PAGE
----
Statistical tests

Several statistical tests may be automatically performed to test the different components of the model. These tests use individual parameters drawn from the conditional distribution, which means that you need to run the task “Conditional distribution” in order to get these results. In addition, the tests for the residuals require to have first generated the residuals diagnostic plots (scatter plot or distribution).
The tests are all performed using the individual parameters sampled from the conditional distribution (or the random effects and residuals derived thereof). They are thus not subject to bias in case of shrinkage. For each individual, several samples from the conditional distribution may be used. The used tests include a correction to take into account that these samples are correlated among each other.

Results of the tests are available in the tab “Results”  and selecting “Tests” in the left menu

The model for the individual parameters

Consider a PK example (warfarin data set from the demos) with the following model for the individual PK parameters (ka, V, Cl):

In this example, the different assumptions we make about the model are:

• The 3 parameters are lognormally distributed
• ka is function of age only
• V is function of sex and weight. More precisely, the log-volume log(V) is a linear function of the log-weight $${\rm lw70 }= \log({\rm wt}/70)$$.
• Cl is not function of any of the covariates.
• The random effects $$\eta_V$$ and $$\eta_{Cl}$$ are linearly correlated
• $$\eta_{ka}$$ is not correlated with $$\eta_V$$ and $$\eta_{Cl}$$

Let’s see how each of these assumptions are tested:

Covariate model

Individual parameters vs covariates – Test whether covariates should be removed from the model

If an individual parameter is function of a continuous covariate, the linear correlation between the transformed parameter and the covariate is not 0 and the associated $$\beta$$ coefficient is not 0 either. To detect covariates bringing redundant information, we check if these beta coefficients are different from 0. For this, we perform two different tests: a correlation test based on betas coefficients estimated with a linear regression, and a Wald test relying on the estimated population parameters and their standard error.

In both cases, a small p-value indicates that the null hypothesis can be rejected and thus that the estimated beta parameter is significantly different from zero. If this is the case, the covariate should be kept in the model. On the opposite, if the p-value is large, the null hypothesis cannot be rejected and this suggests to remove the covariate from the model. Note that if beta is equal to zero, then the covariate has no impact on the parameter. High p-values are colored in yellow (p-value in [0.01-0.05]), orange (p-value in [0.05-0.10]) or red (p-value in [0.10-1]) to draw attention on parameter-covariate relationships that can be removed from the model from a statistical point of view.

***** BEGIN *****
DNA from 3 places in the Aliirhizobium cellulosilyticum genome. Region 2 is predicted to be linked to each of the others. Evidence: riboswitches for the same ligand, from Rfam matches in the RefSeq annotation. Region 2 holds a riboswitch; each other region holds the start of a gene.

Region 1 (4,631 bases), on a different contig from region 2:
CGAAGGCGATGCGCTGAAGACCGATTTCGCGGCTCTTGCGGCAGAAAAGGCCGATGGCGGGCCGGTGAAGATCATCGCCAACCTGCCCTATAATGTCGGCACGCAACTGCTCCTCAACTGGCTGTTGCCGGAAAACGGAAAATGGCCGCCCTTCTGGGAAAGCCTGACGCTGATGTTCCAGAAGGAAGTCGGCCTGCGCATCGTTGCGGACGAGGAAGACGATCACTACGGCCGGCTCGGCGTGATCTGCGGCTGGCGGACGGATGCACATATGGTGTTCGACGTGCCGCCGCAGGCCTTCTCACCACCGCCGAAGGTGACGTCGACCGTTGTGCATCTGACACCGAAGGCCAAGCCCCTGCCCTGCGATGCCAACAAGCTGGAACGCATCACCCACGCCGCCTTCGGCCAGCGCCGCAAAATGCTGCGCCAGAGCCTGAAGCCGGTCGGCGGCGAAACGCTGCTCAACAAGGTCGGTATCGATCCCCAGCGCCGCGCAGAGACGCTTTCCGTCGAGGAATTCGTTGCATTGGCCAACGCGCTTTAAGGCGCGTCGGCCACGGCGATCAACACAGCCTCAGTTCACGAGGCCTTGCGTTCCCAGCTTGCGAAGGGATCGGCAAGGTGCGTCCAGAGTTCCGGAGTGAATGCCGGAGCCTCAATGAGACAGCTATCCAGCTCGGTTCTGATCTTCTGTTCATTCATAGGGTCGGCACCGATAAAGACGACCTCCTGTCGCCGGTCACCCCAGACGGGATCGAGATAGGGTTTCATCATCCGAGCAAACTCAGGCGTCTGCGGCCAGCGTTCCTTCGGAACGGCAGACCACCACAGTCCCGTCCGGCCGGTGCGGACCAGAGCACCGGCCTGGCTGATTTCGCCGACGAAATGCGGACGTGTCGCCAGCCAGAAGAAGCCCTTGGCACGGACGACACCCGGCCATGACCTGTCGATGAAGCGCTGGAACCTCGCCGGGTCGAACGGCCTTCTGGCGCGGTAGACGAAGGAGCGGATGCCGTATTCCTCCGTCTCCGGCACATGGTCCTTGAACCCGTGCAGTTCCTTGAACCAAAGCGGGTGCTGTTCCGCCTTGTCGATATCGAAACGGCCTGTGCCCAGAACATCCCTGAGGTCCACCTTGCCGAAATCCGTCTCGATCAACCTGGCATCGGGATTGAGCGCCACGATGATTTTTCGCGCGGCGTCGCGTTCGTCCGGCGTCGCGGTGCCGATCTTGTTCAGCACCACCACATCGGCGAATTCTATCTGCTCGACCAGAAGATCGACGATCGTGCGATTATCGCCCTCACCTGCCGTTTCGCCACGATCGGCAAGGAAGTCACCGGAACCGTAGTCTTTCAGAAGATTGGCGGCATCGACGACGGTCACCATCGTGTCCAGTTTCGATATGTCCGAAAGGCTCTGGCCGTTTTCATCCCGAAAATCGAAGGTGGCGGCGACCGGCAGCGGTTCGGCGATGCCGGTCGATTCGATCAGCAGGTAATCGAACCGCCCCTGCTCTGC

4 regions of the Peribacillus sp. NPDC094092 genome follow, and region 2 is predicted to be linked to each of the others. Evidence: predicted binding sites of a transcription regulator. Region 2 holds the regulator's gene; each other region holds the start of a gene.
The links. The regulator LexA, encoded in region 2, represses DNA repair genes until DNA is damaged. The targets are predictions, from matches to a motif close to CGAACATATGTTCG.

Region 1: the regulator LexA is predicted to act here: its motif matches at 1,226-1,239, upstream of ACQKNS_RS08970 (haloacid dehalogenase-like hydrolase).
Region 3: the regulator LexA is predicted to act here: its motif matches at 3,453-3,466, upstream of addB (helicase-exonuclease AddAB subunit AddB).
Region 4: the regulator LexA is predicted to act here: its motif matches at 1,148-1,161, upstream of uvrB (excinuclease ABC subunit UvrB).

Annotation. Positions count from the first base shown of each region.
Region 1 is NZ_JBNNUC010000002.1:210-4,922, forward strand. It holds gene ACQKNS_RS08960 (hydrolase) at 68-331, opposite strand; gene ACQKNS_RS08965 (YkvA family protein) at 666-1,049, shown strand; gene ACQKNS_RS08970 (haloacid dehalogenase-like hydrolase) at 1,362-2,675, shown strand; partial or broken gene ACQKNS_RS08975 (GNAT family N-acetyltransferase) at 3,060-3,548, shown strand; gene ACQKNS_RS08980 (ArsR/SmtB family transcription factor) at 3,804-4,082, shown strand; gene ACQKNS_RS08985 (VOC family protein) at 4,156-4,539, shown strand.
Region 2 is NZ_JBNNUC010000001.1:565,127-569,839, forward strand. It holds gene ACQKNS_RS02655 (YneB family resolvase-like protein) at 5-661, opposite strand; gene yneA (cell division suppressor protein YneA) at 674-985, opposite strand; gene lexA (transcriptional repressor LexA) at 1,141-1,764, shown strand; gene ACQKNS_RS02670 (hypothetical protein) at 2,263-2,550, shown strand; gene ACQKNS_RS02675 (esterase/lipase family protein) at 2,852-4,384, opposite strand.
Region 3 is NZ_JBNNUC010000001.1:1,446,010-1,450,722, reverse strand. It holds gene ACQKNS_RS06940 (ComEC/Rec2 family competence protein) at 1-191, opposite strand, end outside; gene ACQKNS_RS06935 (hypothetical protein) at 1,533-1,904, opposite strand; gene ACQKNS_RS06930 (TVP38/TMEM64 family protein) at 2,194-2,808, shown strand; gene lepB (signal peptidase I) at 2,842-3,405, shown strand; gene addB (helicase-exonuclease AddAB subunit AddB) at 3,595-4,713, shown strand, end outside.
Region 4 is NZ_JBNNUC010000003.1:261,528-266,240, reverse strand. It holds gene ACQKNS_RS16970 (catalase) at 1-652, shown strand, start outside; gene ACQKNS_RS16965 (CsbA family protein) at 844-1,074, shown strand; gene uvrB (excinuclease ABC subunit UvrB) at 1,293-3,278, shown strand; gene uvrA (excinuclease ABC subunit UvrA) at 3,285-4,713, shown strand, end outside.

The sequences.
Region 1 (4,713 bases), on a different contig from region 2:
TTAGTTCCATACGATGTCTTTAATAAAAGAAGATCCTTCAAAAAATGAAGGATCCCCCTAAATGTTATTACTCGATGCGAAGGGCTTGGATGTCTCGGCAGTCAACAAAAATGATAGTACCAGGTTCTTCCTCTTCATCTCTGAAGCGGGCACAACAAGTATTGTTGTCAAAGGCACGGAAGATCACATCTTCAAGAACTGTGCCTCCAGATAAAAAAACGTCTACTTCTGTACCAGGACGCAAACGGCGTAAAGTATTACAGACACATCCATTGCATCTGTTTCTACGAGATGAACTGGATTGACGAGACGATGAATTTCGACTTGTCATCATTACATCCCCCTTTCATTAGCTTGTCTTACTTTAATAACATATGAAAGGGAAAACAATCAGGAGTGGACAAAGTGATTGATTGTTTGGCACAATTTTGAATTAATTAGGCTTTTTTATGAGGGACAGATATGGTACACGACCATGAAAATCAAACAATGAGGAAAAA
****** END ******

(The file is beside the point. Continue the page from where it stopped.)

Correlation test

Briefly, we perform a linear regression between the covariates and the transformed parameters and test if the resulting beta coefficient are different from 0.

More precisely: for each individual $$i$$, let $$z_i^l$$ be the transformed individual parameters (e.g log(V) for log-normally distributed parameters or logit(F) for logit-distributed parameters) sampled from the conditional distribution (called replicates, index l). Here we will call covariates all continuous covariates and all non-referent categories of categorical covariates $$cov^{(c)}, c = 1..n_C$$. For each individual $$i$$, $$cov_i^{(c)}$$ is the value of the c$$^{th}$$ covariate, equal to 0 or 1 if the covariate is a category.

The transformed individual parameters are first averaged over replicates for each individual:

$$z_i^{(L)}=\frac{1}{L} \sum_{l=1}^{L} z_i^l$$

We then perform the following linear regression:

$$z_i^{(L)}=\alpha_0 + \sum_{c=1}^{n_c} \beta_c \text{cov}_i^{(c)} + e_i$$

If two covariates $$cov^{(1)}$$ and $$cov^{(2)}$$ (for example WT and BMI) are strongly correlated with a parameter $$z^{(L)}$$ (for example the volume), only one of them is needed in the model because they are redundant. In the linear regression, only one of the estimated $$\hat{\beta_1}$$ and $$\hat{\beta_2}$$ will be significantly different from zero.

For each covariate $$c$$ we conduct a t-test on the $$\hat{\beta_c}$$ with the null hypothesis:

H0:  $$\beta_c = 0$$.

The test statistic is

$$T_0 = \frac{\hat{\beta_c}}{se(\hat{\beta_c})}$$

where $$se(\hat{\beta_c})$$ is the estimated standard error of $$\hat{\beta_c}$$ (obtained by least squares estimation during the regression). If the null hypothesis is true, $$T_0$$ follows a t distribution with $$N-n_C-1$$ degrees of freedom (where N is the number of individuals).

In our example, the correlation test suggests to remove sex from ka:

Wald test

The Wald test relies on the standard errors. Thus the task “Standard errors” must have been calculated to see the test results. The test can be performed using the standard errors calculated using either the “linearization method” (indicated as “linearization”) or not (indicated as “stochastic approximation” in the tests).

The Wald test tests the following null hypothesis:

H0: the beta parameter estimated by SAEM is equal to zero.